Tiger Reserve in Pench
Pench National Park, nestling in the lower southern reaches of the Satpura hills is named after Pench river which flows from north to south through the Pench National Park. It is located on the southern boundary of Madhya Pradesh. Recently in 1992, Pench has been included under the umbrella of "Project Tiger" as the 19th Project Tiger Reserve.
A total of 758 Sq. kms of this Southern Indian tropical moist deciduous forest has its extent mingling with the tropical dry deciduous teak. The area is crisscrossed by a number of streams and 'nallahs' most of which are seasonal. Though the Pench River dries up in April end, a number of water pools locally known as 'dohs' are found which serve as water holes for the wild animals. However, the water sources are not suitably distributed, hence large area is left unutilized by the wild animals. The Pench Reservoir at the center of the park is the only major water source during the pinch period.
As a prey concentration is high along the Pench River, tiger usually inhabits this belt. Leopard though generally operates in the peripheral areas but are occasionally seen in the deep forest also. Jungle cats are commonly seen. Leopard cats, small Indian civets and palm civets are common but seen rarely.
Cheetal, Sambar, nilgai are commonly seen grazing on the open sites on roadsides and banks of river & reservoir. Jackals can be seen in search of food anywhere in the Park. Packs up to 15 of wild dog can be seen near Chhedia, Jamtara, Bodanala and Pyorthadi areas of the Reserve. Herds of gaur can be spotted near streams and bamboo patches commonly in summer months. Sloth beer occupy hilly, rocky out crops and favour mahul bel infested forest. Chnkara is present in very small numbers and is found in open areas around Turia, Telia and Dudhgaon villages.
Langoors are very common whereas the Rhesus monkeys may be seen occasionally on the fringes. Pench boasts of, more than 210 species of birds that include several migratory ones also. Commonly seen are Peafowl, Red jungle fowl, Crow pheasant, Crimson breasted barbet, Redvented bulbul, Racket tailed drongo, Magpie robin and lesser whistling teal.
The Park is situated in the Seoni District of Southern Madhya Pradesh and runs in continuation with Pench National Park in Maharashtra. It is situated 82 Kms. (2 hours of drive) and is well connected by an all weather metalloid road network to other important places in Madhya Pradesh and Maharashtra. The nearest railhead of Nagpur- Jabalpur (192 Kms.) serves as a comfortable air and railhead.
It is blessed with forests spread in all the direction. As per the physiognomy, the forest type is southern tropical dry deciduous teak and southern tropical mixed deciduous forest with other species of shrubs, trees and climbers. Teak and its associates moyan, mahua, mokha, skiras, tendu, bija, achar, garari, aonla, ghont, baranga, amaltas, kihamali, khair, palas. Bamboo occurs sparsely, restricted to some valley.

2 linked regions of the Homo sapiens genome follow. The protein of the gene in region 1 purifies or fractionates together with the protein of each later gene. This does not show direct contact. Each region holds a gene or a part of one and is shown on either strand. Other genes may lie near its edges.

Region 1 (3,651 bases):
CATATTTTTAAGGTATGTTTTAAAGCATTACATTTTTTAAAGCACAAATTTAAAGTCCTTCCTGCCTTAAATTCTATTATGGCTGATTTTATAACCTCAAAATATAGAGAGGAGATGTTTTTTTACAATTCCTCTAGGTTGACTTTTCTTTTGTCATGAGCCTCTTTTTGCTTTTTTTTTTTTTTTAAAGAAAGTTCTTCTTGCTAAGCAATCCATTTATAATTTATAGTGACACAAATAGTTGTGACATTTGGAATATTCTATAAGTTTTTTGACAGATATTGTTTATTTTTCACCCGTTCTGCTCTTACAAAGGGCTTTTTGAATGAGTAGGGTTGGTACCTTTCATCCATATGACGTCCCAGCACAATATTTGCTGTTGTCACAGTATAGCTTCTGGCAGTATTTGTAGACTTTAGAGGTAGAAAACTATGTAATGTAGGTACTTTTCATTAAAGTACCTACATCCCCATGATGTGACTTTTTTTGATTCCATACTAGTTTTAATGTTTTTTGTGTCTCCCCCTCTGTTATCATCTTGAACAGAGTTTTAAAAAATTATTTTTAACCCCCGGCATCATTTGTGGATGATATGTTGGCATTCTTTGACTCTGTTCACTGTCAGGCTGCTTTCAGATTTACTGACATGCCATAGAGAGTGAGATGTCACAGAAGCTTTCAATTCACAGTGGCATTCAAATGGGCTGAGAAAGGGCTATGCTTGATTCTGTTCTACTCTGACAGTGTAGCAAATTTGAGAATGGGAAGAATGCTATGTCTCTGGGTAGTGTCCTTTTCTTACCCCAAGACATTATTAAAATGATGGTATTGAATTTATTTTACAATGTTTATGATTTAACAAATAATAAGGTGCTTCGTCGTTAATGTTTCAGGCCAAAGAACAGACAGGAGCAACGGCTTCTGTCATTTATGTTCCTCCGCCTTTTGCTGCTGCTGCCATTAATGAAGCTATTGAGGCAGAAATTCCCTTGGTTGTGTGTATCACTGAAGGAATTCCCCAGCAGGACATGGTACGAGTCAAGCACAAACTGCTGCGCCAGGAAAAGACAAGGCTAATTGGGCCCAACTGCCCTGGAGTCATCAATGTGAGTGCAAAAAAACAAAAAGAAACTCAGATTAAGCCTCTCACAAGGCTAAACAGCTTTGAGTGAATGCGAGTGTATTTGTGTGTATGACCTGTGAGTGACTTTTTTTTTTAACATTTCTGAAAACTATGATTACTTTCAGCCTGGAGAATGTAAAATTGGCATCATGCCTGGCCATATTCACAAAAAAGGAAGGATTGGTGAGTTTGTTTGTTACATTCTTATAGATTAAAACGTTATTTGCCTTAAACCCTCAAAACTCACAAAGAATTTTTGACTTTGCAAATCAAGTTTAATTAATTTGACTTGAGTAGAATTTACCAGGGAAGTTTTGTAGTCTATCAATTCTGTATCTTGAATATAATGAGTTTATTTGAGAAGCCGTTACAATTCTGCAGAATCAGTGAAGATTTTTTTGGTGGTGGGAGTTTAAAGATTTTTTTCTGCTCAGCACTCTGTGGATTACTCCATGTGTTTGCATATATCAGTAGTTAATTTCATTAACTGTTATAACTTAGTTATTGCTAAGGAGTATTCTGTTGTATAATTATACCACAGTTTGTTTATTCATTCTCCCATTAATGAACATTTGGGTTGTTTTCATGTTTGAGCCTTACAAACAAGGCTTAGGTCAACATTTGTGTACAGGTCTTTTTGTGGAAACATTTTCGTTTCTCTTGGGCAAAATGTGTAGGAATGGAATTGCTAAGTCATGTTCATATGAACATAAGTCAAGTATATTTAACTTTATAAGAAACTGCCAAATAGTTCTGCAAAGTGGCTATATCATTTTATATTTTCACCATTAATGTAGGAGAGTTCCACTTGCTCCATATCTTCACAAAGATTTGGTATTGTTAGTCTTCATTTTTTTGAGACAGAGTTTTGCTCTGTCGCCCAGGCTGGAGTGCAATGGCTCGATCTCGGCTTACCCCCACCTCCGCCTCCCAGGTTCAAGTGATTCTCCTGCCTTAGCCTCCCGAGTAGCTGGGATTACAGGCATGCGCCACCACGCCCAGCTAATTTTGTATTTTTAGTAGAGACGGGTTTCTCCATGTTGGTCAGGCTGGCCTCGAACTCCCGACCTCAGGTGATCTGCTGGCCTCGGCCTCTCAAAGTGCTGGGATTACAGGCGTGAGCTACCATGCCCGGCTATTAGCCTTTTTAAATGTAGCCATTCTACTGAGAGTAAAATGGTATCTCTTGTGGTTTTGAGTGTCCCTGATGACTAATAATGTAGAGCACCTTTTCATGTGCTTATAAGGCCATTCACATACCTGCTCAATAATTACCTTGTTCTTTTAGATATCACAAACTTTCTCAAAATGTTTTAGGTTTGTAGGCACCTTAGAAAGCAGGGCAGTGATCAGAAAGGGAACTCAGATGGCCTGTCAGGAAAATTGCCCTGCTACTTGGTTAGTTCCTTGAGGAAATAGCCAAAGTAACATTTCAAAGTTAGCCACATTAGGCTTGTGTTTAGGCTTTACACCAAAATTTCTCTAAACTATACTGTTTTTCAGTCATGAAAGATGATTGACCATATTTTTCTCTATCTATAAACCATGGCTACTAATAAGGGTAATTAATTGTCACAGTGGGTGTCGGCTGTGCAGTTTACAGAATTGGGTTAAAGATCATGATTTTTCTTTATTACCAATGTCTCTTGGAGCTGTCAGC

The Pench National Park is very rich in fauna and a number of endangered species have made it their habitat. There are 25 tigers under this umbrella of the Park. 39 species of mammals, 13 species of reptiles, 3 species of amphibians and over 170 varieties of birds have already been listed.
Apart from mammals and other land-based wildlife, the park is also rich in bird life. According to an estimation of the wildlife authorities, the bird population in the park counts to be over 210 species like barbets, bulbul, minivets orioles, wagtails, munias, mynas, waterfowls and blue kingfishers.
Estimation of Animal Population
Seasons October to January- Cold 16* to 3* C
February to March- Cool 16* C to 26* C
April to June- 26 * to 42* C
The Pench National Park is open to the visitors from November 01st to June 30th each year and closed during the rainy seasons (July- Sept.).
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KANHA is the place that has been described by RUDYARD KIPLING in his great book "The Jungle Book". Located in the Mandla district of Madhya Pradesh, Kanha National Park is a tiger reserve that extends over an area of over 940 square km. A horseshoe shaped valley bounded by the spurs of the Mekal presents an interesting topography. Steep rocky escarpments along the edges offer breathtaking views of the valley. Realizing the danger on the Tiger population in the country, the Government started the "Project Tiger" at Kanha and in 1974 the area was declared a Tiger reserve. The park is also the habitat of the high ground Barasingha.
In 1930s, the Kanha area was divided into two sanctuaries - Hallon and Banjar of 250kms to 300kms each. Though one of these was subsequently disbanded .The area remained a protected one until 1947. Depletion of the tiger population in the year that followed led to the area being made an absolute sanctuary in 1952.
Patient watching should reward the visitor, with a sight of Indian Fox, Sloth bear, striped hyena, Jungle cut, Leopard, Mouse Deer, Chausingha or four horned antelope, Nilgai, Ratel and Porcupine. Kanha has some 200 species of birds. Watchers should station themselves in the hills, where the mixed and bamboo forests harbor many species and in the grassy forest clearings. Water birds can be seen near the park's many rivulets and at Sarvantal, a pool that is frequented by water birds and the area in front of the museum.
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